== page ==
In randomness I revel....

[and I suppose this could just as well have gone into creativity.... oh well, here's good....]

I'm a long time writer, though not published (but then, that's not necessarily the point....), and an equally long-time promulgator of P&P (pencil and paper) role-playing games. Anyone who's ever played AD&D understands randomness - as in dice rolls.... the dice rule your in-game character/persona's life, interactions, looks, dress, love life, death, reincarnation.... on and on, every possible minute detail (or as minute in detail as the DM/GM [dungeon master/game master] wishes to incorporate - and I was one who started with the amoeba growing legs and evolving.... etc.)

So it should come as no surprise that the randomness I incorporated into the games I ran for my daughter and her friends (junior high through high school - 30 years ago exactly....) flowed on into my writing. Or flopped over.... depending....

Then I hit a rough patch. Life does that. I forgot how to write, how to motivate myself TO write, how to "encounter" randomness and come out a winner. And that's when I went looking for inspiration - and stumbled into this method (actually, it's my own.... I read a lot of stuff which was silly and uninspired, and started just "throwing dice" one day....)

Literally, throwing dice. I sat down on the floor with my "twinky" AD&D dice from d4 through d20 (was before I bought some d100s), a deck of cards, and a stack of "coffee table picture books" (books about Matisse, Corot, Constable, the prehistoric French cave paintings - 10 or 15 different ones; a few expository books along the lines of "Life Under Mary Queen of Scots", or "What Was Al'Djezair?"; some glossy mags like Architectural Digest.... VISUALITY was the key). I rolled the dice and added up the total displayed on the faces - that was the page I would go to in the book on top of the stack (however they landed when I grabbed them from the bookshelves). Then I drew a card from the shuffled deck - which gave me a "jumping off point". Each suit was a "POV" - spades: the hero; clubs: the villain; hearts: the heroine; diamonds: the "overmind" or narrator (think Greek chorus....)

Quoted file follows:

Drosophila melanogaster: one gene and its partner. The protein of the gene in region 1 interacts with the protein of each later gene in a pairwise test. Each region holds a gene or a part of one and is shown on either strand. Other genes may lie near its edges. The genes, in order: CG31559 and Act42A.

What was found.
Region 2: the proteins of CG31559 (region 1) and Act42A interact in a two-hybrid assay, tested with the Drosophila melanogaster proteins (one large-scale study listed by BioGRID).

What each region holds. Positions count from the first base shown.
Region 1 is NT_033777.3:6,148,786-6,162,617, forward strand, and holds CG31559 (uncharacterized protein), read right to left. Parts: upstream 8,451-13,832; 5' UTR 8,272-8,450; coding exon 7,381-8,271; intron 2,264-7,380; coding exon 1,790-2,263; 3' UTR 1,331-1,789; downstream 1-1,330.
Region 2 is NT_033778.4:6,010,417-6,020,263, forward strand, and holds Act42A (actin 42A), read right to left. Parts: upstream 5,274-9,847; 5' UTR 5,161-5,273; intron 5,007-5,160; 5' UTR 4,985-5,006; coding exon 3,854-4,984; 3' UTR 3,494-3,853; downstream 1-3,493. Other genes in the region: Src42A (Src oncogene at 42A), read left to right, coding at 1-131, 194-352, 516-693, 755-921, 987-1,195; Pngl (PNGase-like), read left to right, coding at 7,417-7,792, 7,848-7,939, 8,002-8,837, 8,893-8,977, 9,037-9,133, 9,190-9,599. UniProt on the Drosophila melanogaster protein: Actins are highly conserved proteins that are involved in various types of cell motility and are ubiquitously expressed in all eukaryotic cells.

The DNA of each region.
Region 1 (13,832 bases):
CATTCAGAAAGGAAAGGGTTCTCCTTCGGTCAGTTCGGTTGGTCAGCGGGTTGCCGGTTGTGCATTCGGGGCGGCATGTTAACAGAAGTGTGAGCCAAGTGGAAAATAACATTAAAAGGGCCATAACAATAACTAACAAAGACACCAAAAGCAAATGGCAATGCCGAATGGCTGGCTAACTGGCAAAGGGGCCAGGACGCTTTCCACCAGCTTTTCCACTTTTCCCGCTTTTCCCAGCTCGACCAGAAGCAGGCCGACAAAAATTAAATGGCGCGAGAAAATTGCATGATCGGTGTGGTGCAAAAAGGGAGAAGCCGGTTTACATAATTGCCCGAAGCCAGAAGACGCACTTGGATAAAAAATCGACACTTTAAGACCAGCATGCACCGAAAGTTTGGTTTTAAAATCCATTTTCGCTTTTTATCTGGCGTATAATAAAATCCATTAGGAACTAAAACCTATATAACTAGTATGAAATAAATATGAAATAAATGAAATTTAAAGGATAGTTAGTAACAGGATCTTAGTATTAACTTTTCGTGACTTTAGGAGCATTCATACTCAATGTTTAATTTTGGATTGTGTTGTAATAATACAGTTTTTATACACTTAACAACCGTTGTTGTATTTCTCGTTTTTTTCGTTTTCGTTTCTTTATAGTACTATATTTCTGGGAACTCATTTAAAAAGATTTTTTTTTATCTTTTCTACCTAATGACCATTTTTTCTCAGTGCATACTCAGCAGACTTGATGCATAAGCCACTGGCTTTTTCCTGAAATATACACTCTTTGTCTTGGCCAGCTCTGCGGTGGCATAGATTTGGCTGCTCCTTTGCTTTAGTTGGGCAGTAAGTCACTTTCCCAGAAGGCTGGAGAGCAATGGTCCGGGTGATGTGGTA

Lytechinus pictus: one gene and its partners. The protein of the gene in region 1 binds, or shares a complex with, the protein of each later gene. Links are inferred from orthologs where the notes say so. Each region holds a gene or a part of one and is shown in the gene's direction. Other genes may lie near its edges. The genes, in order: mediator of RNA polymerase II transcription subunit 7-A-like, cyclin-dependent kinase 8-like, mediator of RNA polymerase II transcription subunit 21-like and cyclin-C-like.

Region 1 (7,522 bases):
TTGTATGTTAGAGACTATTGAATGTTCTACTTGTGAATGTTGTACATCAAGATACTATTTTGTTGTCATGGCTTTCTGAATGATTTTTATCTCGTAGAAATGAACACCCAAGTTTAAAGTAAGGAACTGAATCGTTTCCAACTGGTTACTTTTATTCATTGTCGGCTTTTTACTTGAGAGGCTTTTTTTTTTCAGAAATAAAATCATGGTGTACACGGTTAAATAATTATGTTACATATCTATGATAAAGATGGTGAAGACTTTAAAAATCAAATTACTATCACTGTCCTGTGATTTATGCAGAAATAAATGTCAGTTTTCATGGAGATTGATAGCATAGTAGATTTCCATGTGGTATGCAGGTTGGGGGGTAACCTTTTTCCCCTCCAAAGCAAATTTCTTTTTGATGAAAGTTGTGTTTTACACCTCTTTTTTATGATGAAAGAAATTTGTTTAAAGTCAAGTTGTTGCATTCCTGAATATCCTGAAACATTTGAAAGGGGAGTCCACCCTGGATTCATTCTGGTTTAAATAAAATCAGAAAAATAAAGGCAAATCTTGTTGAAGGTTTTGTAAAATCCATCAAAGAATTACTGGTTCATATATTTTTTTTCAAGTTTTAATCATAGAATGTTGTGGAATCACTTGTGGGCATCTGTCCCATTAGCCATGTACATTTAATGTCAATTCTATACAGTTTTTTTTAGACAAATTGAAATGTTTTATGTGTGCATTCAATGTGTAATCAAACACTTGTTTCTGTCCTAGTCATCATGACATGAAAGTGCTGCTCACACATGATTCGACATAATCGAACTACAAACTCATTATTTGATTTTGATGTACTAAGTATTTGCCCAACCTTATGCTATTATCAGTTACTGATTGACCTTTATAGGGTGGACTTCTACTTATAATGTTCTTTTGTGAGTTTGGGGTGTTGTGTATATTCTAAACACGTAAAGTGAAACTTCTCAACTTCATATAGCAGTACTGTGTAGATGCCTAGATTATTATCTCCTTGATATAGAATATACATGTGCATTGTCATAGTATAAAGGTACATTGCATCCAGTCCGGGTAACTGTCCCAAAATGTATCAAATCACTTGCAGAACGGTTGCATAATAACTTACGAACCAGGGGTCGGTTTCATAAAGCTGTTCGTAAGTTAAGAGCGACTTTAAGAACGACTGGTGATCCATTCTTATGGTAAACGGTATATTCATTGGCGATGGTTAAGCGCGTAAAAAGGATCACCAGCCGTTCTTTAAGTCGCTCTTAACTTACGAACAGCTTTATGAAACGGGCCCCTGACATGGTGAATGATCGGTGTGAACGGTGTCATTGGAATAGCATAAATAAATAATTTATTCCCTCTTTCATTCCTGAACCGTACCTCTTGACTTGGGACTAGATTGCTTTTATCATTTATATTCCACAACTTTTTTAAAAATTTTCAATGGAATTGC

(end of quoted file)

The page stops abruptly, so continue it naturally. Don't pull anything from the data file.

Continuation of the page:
And then I'd look at what was laid out in front of me, and write something about it. It didn't have to be fiction. It didn't have to expand on anything I'd already written. The point was to write, to foment imagination, to keep from staring off into space until my subconscious demanded I clean house....

Variations: if I drew a face card, I drew another card and added 10 (jack), 20 (queen), 30 (king), 40 (ace - never did consider it a ONE!) to the number; if I threw the highest number on all the dice at the same time (a 4, a 6, an 8, a 10, a 12, a 20 = 60!) I got to have a beer or glass of wine while my daughter chose a book at (her idea of) random from the shelves.... (heh, maybe doesn't sound like a big deal, but that was when I had a LOT of books.... I'm down to only about 2000 now - not enough room....) If I got two face cards in a row, I went to the bottom book in the stack.... etc. etc. ad infintum ad nauseam.

I don't remember that this exercise materially improved my writing. I DO remember that it improved my focus on the mechanics of disparate input - and disconnected motives. If a book page was all text, I would read until something I read disengaged my brain from reality, and then I wrote. If the page was a painting or a photograph, that was easier in some ways to write about than was text - and more difficult in other ways.

The main thing I retain from this home-grown exercise to this day is the ability to produce SOMETHING from nothing at any given roll of the dice....

Syndicate content